However a separation agreement cannot act as an impediment to seeking relief in maintenance proceedings under the Family Law Act 1976 (Maintenance of Spouses and Children) nor can it prevent divorce proceedings from being instituted.

However any subsequent divorce proceedings will be heavily influenced by the separation agreement entered into by the parties.

The influence of the separation agreement will depend on

  • The circumstances surrounding the agreement

  • When the agreement was negotiated and executed.

By Terry Gorry
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Separation Agreements in Family Law in Ireland-The Facts You Should Know

Separation agreements in family law in Ireland are agreements drawn up by the parties to a broken down marriage who wish to avoid the Courts to resolve their differences.

Terms of separation agreements

Most separation agreements will deal with an agreement for the parties to live apart and further matters commonly covered will include access to children if any, maintenance, custody, division of property and any other relevant matters that the parties wish to commit to writing.

The agreement to live apart should contain a date when this will commence as this date will be important if either party wishes subsequently to obtain a divorce.

Non molestation

A common clause in separation agreements is a “non-molestation clause” which simply prevents the disturbance or annoyance of one party by the other after execution of the agreement.

Custody and guardianship

The issues of access and custody where there are children under 18 are important matters to cover and agreement may have been agreed between the parties about sole or joint custody.

Matters in this section may also deal with bringing a child abroad and out of the jurisdiction and detailed arrangements for access.

Remember that even where parties separate both married parents remain joint guardians of children under 18.

Property

Matrimonial property is obviously a big issue to be dealt with in separation agreements. Common situations include one of the parties staying in the family home, perhaps until children reach the age of 18, and then the home being sold and proceeds split.

An alternative is for one party to buy out the other party’s interest in the property and become the sole owner on payment of an agreed lump sum.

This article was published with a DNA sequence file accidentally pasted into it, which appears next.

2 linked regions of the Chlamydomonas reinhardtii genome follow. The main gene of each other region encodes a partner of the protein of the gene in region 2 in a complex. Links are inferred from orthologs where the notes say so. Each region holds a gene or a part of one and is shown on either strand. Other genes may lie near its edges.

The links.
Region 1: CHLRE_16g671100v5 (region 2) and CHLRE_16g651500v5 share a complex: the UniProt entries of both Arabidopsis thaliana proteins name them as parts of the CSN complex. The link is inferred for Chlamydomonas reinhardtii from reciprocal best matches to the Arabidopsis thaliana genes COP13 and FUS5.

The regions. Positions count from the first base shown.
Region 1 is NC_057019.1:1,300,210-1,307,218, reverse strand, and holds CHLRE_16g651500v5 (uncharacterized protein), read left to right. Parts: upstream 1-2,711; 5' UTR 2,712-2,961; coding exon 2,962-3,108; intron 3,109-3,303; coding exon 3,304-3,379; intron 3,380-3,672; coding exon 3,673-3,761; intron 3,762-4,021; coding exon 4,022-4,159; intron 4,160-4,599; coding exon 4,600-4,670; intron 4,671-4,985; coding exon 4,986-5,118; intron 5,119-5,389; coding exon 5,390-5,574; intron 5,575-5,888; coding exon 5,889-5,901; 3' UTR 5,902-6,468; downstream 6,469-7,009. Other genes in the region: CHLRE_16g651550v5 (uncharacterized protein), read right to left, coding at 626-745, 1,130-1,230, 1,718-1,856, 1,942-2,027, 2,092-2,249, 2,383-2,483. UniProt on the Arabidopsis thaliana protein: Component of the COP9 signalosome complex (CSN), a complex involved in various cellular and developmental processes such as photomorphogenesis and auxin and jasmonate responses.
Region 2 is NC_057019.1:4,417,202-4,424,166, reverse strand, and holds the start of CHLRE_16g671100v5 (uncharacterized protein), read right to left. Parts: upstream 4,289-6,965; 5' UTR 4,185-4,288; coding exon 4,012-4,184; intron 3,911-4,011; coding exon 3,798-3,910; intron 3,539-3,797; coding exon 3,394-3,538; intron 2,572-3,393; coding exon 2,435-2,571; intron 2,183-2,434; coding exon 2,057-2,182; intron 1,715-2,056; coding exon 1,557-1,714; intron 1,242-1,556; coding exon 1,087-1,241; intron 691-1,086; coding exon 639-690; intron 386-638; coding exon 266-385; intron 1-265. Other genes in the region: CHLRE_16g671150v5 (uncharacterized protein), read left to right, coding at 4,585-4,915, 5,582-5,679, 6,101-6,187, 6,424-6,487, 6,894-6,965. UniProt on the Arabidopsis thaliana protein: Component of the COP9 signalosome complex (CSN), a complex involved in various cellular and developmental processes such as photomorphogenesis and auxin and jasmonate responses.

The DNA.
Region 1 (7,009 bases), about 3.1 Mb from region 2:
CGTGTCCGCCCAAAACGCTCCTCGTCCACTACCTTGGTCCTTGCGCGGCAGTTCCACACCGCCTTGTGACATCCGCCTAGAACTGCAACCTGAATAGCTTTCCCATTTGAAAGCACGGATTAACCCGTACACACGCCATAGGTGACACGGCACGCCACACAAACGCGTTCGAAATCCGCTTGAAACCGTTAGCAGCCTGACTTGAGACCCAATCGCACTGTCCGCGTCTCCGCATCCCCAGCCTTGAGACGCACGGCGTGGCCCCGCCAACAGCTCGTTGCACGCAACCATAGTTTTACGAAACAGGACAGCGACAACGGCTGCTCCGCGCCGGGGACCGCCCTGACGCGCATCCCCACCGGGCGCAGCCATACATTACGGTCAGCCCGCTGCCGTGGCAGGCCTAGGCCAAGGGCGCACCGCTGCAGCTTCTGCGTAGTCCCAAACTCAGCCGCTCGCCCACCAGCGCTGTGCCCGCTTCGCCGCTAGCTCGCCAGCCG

Maintenance

A separation agreement should make provision for the payment of maintenance by one spouse to another and this will normally be the subject of extensive negotiations.

The existence of agreement in relation to maintenance does not prevent a spouse from going to the District court to seek a maintenance order under the Family law act, 1976. However the Court will consider the existence of the separation agreement terms which deal with maintenance in any order it might make.

Other matters that might be considered for inclusion in any separation agreement include

  • Taxation-the receipt of maintenance by the custodial parent is taxable so the question of election to be taxed as a single person or jointly might be considered. The receipt of maintenance designated for the support of children is not taxable though.

  • Succession rights-the parties may renounce their succession rights to their share of the estate of the other party under the Succession Act 1965

  • Pensions-pensions in a separation agreement can be a complex issue and you would be well advised to take taxation advice if the pension is substantial

  • An indemnity-most agreements will have a clause which indemnifies each party against any debts subsequently incurred by each party.

The separation agreement can be made a rule of Court-the advantage of this is that any failure to uphold the agreement can be remedied by going into Court for a contempt of Court ruling. In addition any maintenance payments can be made through the District Court clerk which will afford a greater degree of security when it comes to enforcing any failure to pay.